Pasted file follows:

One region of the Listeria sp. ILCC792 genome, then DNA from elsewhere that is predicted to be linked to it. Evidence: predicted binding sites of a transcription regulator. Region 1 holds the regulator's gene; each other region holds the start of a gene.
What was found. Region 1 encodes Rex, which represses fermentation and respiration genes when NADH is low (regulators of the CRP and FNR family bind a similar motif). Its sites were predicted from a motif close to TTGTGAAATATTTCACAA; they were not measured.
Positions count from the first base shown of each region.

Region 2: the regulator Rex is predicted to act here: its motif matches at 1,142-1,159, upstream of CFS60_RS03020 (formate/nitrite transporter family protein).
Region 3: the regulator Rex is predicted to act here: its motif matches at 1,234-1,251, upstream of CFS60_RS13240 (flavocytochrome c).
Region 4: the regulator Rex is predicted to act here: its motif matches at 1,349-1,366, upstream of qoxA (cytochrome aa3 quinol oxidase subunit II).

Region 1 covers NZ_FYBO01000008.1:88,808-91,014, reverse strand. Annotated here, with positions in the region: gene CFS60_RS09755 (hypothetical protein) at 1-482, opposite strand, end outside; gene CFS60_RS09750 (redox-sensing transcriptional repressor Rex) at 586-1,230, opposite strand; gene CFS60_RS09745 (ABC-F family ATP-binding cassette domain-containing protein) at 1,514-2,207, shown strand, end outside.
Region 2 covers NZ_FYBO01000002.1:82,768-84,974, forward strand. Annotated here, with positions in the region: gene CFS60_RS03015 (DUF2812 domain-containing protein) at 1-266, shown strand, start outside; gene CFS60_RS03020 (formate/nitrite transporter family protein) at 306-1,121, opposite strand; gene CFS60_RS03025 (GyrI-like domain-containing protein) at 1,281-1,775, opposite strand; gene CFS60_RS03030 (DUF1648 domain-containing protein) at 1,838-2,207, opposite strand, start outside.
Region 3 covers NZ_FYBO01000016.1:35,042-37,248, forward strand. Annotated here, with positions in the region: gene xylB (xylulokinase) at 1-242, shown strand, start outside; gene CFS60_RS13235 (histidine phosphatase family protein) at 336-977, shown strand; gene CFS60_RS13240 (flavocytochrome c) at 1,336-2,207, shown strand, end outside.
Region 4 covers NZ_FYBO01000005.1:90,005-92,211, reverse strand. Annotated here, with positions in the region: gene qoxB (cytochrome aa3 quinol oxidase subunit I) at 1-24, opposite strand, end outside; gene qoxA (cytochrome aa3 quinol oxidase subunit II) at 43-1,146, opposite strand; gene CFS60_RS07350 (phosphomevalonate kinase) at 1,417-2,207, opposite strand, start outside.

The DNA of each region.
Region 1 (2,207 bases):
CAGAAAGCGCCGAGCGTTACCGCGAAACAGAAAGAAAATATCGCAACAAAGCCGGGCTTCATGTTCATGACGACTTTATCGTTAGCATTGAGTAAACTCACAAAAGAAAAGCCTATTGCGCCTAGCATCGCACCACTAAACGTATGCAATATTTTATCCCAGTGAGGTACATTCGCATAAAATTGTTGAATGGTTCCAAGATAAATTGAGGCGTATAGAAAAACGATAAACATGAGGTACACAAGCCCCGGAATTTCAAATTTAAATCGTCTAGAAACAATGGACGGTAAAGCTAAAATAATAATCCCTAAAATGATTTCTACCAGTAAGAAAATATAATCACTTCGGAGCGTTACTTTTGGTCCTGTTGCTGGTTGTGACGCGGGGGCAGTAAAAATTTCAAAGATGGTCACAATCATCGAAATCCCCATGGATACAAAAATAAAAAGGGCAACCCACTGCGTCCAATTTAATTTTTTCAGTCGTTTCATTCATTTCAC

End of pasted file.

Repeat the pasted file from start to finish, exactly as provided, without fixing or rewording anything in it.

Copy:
One region of the Listeria sp. ILCC792 genome, then DNA from elsewhere that is predicted to be linked to it. Evidence: predicted binding sites of a transcription regulator. Region 1 holds the regulator's gene; each other region holds the start of a gene.
What was found. Region 1 encodes Rex, which represses fermentation and respiration genes when NADH is low (regulators of the CRP and FNR family bind a similar motif). Its sites were predicted from a motif close to TTGTGAAATATTTCACAA; they were not measured.
Positions count from the first base shown of each region.

Region 2: the regulator Rex is predicted to act here: its motif matches at 1,142-1,159, upstream of CFS60_RS03020 (formate/nitrite transporter family protein).
Region 3: the regulator Rex is predicted to act here: its motif matches at 1,234-1,251, upstream of CFS60_RS13240 (flavocytochrome c).
Region 4: the regulator Rex is predicted to act here: its motif matches at 1,349-1,366, upstream of qoxA (cytochrome aa3 quinol oxidase subunit II).

Region 1 covers NZ_FYBO01000008.1:88,808-91,014, reverse strand. Annotated here, with positions in the region: gene CFS60_RS09755 (hypothetical protein) at 1-482, opposite strand, end outside; gene CFS60_RS09750 (redox-sensing transcriptional repressor Rex) at 586-1,230, opposite strand; gene CFS60_RS09745 (ABC-F family ATP-binding cassette domain-containing protein) at 1,514-2,207, shown strand, end outside.
Region 2 covers NZ_FYBO01000002.1:82,768-84,974, forward strand. Annotated here, with positions in the region: gene CFS60_RS03015 (DUF2812 domain-containing protein) at 1-266, shown strand, start outside; gene CFS60_RS03020 (formate/nitrite transporter family protein) at 306-1,121, opposite strand; gene CFS60_RS03025 (GyrI-like domain-containing protein) at 1,281-1,775, opposite strand; gene CFS60_RS03030 (DUF1648 domain-containing protein) at 1,838-2,207, opposite strand, start outside.
Region 3 covers NZ_FYBO01000016.1:35,042-37,248, forward strand. Annotated here, with positions in the region: gene xylB (xylulokinase) at 1-242, shown strand, start outside; gene CFS60_RS13235 (histidine phosphatase family protein) at 336-977, shown strand; gene CFS60_RS13240 (flavocytochrome c) at 1,336-2,207, shown strand, end outside.
Region 4 covers NZ_FYBO01000005.1:90,005-92,211, reverse strand. Annotated here, with positions in the region: gene qoxB (cytochrome aa3 quinol oxidase subunit I) at 1-24, opposite strand, end outside; gene qoxA (cytochrome aa3 quinol oxidase subunit II) at 43-1,146, opposite strand; gene CFS60_RS07350 (phosphomevalonate kinase) at 1,417-2,207, opposite strand, start outside.

The DNA of each region.
Region 1 (2,207 bases):
CAGAAAGCGCCGAGCGTTACCGCGAAACAGAAAGAAAATATCGCAACAAAGCCGGGCTTCATGTTCATGACGACTTTATCGTTAGCATTGAGTAAACTCACAAAAGAAAAGCCTATTGCGCCTAGCATCGCACCACTAAACGTATGCAATATTTTATCCCAGTGAGGTACATTCGCATAAAATTGTTGAATGGTTCCAAGATAAATTGAGGCGTATAGAAAAACGATAAACATGAGGTACACAAGCCCCGGAATTTCAAATTTAAATCGTCTAGAAACAATGGACGGTAAAGCTAAAATAATAATCCCTAAAATGATTTCTACCAGTAAGAAAATATAATCACTTCGGAGCGTTACTTTTGGTCCTGTTGCTGGTTGTGACGCGGGGGCAGTAAAAATTTCAAAGATGGTCACAATCATCGAAATCCCCATGGATACAAAAATAAAAAGGGCAACCCACTGCGTCCAATTTAATTTTTTCAGTCGTTTCATTCATTTCAC